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Can covid make your ears ring? What we know about its possible connection to tinnitus.

(iStock/Tinnitus, or the perception of a sound that isn’t there, is not curable, but it can be treated, experts say.)
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The recent death of Texas Roadhouse CEO Kent Taylor is bringing more attention to what experts say is another troublesome physical ailment that may be associated with the coronavirus pandemic: tinnitus, or the perception of a loud ringing or buzzing sound in the ears.

Taylor, 65, died by suicide last week, and his family told news outlets, including The Washington Post, that he had been battling “post-Covid related symptoms, including severe tinnitus” at the time of his death.

Texas Roadhouse CEO dies by suicide while battling ‘unbearable’ post-covid-19 symptoms, family says

Though early research and anecdotal reports have documented tinnitus and sudden hearing loss in some covid-19 patients, audiologists emphasized that there is no conclusive evidence connecting the virus to the onset or worsening of tinnitus.

The condition is “one of those things that is just so variable in every single person,” said Eldré Beukes, an audiologist and research fellow at Anglia Ruskin University in the United Kingdom, who has published research on how individuals with tinnitus have been affected by the pandemic. In the United States, more than 50 million people experience some form of tinnitus, which is often linked to hearing loss. About 20 million struggle with a chronic condition, while 2 million have extreme and debilitating cases, according to the American Tinnitus Association.

“There are at least 200 reasons” why people may develop tinnitus or feel like their existing condition is worsening, Beukes said, including factors related to hearing damage as well as stress and mental health conditions. “Some people do just get tinnitus that’s seemingly out of the blue.”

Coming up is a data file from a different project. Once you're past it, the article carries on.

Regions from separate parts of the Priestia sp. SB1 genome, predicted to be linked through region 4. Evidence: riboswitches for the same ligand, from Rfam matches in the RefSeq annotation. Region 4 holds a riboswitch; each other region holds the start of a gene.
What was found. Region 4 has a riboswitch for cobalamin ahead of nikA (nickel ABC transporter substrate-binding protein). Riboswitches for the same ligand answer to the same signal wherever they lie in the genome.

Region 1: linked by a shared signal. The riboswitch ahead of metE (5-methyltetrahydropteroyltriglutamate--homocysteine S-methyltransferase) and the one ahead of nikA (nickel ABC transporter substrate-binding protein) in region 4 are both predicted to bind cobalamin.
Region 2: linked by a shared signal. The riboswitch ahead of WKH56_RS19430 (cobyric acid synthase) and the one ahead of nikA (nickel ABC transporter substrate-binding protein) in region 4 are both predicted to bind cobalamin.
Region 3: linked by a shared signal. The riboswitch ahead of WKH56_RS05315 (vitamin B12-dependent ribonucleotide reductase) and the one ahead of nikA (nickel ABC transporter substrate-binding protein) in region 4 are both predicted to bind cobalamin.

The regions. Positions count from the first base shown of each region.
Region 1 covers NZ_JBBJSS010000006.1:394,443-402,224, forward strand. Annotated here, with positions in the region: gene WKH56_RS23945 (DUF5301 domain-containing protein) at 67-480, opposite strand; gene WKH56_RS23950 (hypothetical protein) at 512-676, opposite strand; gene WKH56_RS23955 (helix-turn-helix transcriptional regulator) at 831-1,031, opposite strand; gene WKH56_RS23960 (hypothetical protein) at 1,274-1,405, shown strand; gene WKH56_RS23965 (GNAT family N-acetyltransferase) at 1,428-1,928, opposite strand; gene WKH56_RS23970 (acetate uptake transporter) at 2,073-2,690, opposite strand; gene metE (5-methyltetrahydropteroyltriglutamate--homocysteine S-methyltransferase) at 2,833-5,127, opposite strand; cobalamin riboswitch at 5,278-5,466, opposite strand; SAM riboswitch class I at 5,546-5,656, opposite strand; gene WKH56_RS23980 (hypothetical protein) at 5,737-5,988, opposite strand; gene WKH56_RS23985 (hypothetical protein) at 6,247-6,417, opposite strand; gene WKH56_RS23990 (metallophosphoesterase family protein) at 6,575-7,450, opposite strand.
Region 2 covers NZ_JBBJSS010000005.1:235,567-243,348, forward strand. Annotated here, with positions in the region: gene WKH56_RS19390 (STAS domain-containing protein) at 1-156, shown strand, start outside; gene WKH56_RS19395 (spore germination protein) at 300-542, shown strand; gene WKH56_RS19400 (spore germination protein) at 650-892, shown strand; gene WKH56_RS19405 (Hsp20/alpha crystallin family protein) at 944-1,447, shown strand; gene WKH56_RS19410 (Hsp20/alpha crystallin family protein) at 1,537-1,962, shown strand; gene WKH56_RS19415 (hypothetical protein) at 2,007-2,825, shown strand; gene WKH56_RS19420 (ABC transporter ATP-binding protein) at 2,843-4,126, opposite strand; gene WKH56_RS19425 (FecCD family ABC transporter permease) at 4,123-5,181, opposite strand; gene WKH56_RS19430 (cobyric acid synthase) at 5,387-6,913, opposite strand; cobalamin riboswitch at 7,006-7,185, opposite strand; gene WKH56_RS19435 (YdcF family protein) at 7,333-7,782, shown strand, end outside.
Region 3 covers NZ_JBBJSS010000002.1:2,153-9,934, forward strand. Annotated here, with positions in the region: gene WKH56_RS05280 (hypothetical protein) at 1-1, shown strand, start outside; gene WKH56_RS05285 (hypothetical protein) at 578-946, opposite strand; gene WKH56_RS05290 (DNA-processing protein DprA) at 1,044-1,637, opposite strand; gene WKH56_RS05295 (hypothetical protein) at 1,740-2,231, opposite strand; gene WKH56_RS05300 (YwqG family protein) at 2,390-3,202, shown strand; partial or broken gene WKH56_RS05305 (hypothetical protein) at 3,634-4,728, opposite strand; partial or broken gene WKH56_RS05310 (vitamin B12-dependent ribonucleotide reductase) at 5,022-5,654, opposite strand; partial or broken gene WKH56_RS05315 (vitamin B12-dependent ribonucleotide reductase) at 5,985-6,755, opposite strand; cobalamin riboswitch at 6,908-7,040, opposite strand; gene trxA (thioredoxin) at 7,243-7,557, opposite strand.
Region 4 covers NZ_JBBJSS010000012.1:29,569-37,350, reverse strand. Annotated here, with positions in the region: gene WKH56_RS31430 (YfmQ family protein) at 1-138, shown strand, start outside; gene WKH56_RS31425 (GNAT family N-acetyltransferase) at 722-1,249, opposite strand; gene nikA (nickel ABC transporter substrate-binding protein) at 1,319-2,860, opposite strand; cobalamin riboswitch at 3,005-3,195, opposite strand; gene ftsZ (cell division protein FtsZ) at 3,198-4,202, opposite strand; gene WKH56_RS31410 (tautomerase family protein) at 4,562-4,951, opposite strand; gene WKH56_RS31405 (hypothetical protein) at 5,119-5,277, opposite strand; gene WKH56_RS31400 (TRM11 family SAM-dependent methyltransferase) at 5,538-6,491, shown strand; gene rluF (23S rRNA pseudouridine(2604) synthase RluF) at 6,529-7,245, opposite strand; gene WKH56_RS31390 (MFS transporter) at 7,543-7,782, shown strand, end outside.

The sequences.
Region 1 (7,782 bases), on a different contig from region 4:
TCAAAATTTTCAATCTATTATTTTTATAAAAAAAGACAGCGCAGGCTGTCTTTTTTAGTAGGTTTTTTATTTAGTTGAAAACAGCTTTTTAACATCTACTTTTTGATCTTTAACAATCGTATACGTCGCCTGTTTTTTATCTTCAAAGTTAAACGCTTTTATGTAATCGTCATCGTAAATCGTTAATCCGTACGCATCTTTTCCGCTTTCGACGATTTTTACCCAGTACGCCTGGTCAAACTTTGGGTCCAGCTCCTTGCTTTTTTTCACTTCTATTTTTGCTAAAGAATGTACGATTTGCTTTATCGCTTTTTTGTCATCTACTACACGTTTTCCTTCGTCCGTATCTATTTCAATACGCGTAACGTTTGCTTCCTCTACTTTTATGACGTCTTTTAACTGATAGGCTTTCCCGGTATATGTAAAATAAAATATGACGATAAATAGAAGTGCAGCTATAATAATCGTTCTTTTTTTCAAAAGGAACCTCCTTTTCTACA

Beukes and other experts say it’s critical for people with tinnitus to understand the condition and be aware that there are a variety of evidence-based treatments that can provide relief. People should “not accept that their quality of life has to go down because they have tinnitus,” Beukes said. “There is hope and there are things that they can do to live the life they want to live.”

Here’s what audiologists say you need to know about tinnitus, its possible association to covid-19 and recommended treatments.

National Suicide Prevention Lifeline is 800-273-TALK (8255)

What is tinnitus?

Tinnitus is the perception of a sound that isn’t being generated by an external source, said Catherine Fabian, an audiologist and faculty member at Northwestern University. “It’s really quite varied in terms of how people hear it and how people describe it.”

The condition can be temporary or chronic, according to the American Tinnitus Association. People most commonly report a ringing in one or both ears, but the noise can also sound like buzzing, hissing, whistling, swooshing or clicking.

Tinnitus often is the result of damage in the inner ear, said Jason Leyendecker, an audiologist and secretary of the Academy of Doctors of Audiology.